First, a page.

There were three missed calls and a bunch of messages on my phone. Whatever it meant, it wasn’t good.
The texts were from Whitney, from the future. Brest is eight hours ahead. I got as far as “I’m in the hospital” before my brain started reeling. All the calls and subsequent texts were from her: she’s alive, phew. Also, she had the dexterity to write coherent text messages: she still has all or most of her fingers. I spoke with her and quickly learned she was Franglish-ing her way through a foreign ER with a bleeding ankle wound. She, her bike, and the tracks of a tramway got into a scuffle. The tramway won by unanimous decision. The bike proved to be all right. She, the newly-minted bike commuter in a strange place where no one wanted to help her off the ground, didn’t fare so well.
Seven stitches and plenty of gesture-communication later she was discharged. They make a special Bordeaux wine blend that comes laced with vicodin and ibuprofen. Did I say “they”? I meant I do. I gave Whit the recipe and felt awful that I couldn’t be there to console her, or drink the wine and eat the cheese she was inevitably pity-eating.
This all came in the afternoon for me, as I was gearing up to go for a ride of my own with Clark Rachfal. He’s a blind paralympian, kind of a big deal. The way they do para-cycling for visually impaired people is the rider is paired up, on a tandem, with a sighted pilot. After years of riding with this guy Dave from Arizona, Clark was recently back on his own, searching for a new pilot in time to qualify for the Rio Paralympics in September 2016. He asked me if I was interested, and I thought, “Why the hell not?” So here he was, staying at my place in Boulder, on Day 2 of what we thought would be a fruitful mini-training-camp to get me acclimated to riding a tandem bicycle and get him acclimated to me as a person and for both of us to suss out whether we were any good together and should actually bother putting in the time and effort to try for Rio. The interesting thing about the whole idea of being a pilot for a visually impaired racer is that there’s a lot more to it than just riding a bike with the guy. Imagine riding a bike with your eyes closed. Jesus. Clearly there’s a lot of communication involved, not to mention the fact that at any race, or any time on the bike, really, he’s not going to be using his cane, so I’m effectively his eyes. It’s a team, and you definitely have to get along like one for everything to work.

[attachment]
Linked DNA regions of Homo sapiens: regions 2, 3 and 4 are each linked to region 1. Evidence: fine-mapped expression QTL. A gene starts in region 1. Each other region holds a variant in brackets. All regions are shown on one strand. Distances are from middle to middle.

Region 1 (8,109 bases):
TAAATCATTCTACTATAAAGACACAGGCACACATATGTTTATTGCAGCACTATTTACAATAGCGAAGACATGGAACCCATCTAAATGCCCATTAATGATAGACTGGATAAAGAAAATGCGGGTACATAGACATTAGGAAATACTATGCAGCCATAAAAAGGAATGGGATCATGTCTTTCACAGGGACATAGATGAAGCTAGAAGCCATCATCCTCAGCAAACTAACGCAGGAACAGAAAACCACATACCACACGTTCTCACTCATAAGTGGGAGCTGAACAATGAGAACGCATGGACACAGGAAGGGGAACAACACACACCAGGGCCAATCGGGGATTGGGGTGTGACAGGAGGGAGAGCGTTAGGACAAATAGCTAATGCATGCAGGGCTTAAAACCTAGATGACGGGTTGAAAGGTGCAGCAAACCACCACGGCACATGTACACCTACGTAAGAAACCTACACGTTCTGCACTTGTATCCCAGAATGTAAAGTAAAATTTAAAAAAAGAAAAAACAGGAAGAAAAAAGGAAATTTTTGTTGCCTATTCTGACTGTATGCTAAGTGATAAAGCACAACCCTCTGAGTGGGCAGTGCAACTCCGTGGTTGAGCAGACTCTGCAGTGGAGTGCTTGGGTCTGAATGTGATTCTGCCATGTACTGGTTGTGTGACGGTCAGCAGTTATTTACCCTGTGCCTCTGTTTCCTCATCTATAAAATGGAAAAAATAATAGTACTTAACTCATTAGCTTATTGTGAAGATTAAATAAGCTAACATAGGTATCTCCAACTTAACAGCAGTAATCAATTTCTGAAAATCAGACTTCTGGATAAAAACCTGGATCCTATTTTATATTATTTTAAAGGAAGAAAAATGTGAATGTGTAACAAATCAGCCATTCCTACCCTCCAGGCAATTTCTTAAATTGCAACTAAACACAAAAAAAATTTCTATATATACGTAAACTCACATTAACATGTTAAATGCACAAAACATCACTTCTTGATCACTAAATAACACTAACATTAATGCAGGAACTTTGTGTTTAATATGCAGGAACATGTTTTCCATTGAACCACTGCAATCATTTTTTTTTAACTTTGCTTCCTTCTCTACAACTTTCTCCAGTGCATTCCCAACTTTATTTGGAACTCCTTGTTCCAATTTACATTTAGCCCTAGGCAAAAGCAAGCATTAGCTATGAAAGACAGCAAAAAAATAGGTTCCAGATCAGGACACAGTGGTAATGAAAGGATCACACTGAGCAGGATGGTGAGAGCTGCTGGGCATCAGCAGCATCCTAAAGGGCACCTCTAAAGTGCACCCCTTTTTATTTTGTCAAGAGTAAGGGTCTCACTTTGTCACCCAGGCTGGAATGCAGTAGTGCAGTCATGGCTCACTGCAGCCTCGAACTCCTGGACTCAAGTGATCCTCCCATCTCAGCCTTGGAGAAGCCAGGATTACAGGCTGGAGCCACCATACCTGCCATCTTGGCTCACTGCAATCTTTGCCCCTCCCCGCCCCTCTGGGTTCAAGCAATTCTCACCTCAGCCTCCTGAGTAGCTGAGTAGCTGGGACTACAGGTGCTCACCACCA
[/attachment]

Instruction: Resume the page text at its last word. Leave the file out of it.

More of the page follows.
[The first day had gone well. Starting and stopping is bizarre. The thing moves like a tank, and when I say that I mean it gets up a ridiculously fast top speed because two people are pedaling it. It’s also looooooong. Since we’re pedaling in unison, I can feel the bike sway a bit to the left, to the right, to the left as we get going. But truthfully, going slow is the hardest part. Once you get up to speed, the thing just goes. I feel like I’m a quick learner with most things, and even after one ride I was infinitely more comfortable riding the massive Tiemeyer beast than I had been when we first clicked into the pedals and almost crashed in the parking lot of my apartment.]
We ascended Highway 7, up South Saint Vrain Canyon, as you do when a Maryland flatlander is visiting and wants a taste of riding a bike at 10,000 feet, and we successfully made it up to Ward. I’d thrown out the possibility of racing up Mount Evans the next week, a 20+ mile climb from 7,000 feet up to 14,000. We figured this was good practice.
The idea was then to ride down Lefthand Canyon. About a mile into the descent, going over 30mph, the telltale ksss, ksss, ksss, ksss of a front tire puncture announced itself to the world, and in roughly the time it took for those four wheel revolutions’ sound waves to hit my ears and my instincts to begin rapidly braking, we were no longer riding on rubber, but directly on the rim. Needless to say, I didn’t keep the tandem up. I didn’t want to be outdone by my girlfriend, you know?
I had a bunch of road rash on my left side, several bruises on the shoulder and hip, and puncture wounds on my right hand and left wrist. It wasn’t until two nights ago that I could actually sleep on my left side again. Whereas mine probably looked more disgusting and had more blood, Clark’s was less superficial but more serious: he broke a piece of the process on the scapula, a non-surgical injury that just needs time and a sling to heal. He also had plenty of road rash. Instead of riding, we spent the next five days pity-eating and pity-drinking at various brewpubs around Boulder.
Whitney and I intend to stay together, duh, despite the fact that every time she crashes and gashes open her ankle she sends bad juju 4,657 miles across the Atlantic to make me crash, too; she intends to keep commuting 15 miles round-trip to work every day with Tazer, her Surly Cross-Check; and Clark is planning a Boulder return trip in September, wherein we crash zero times.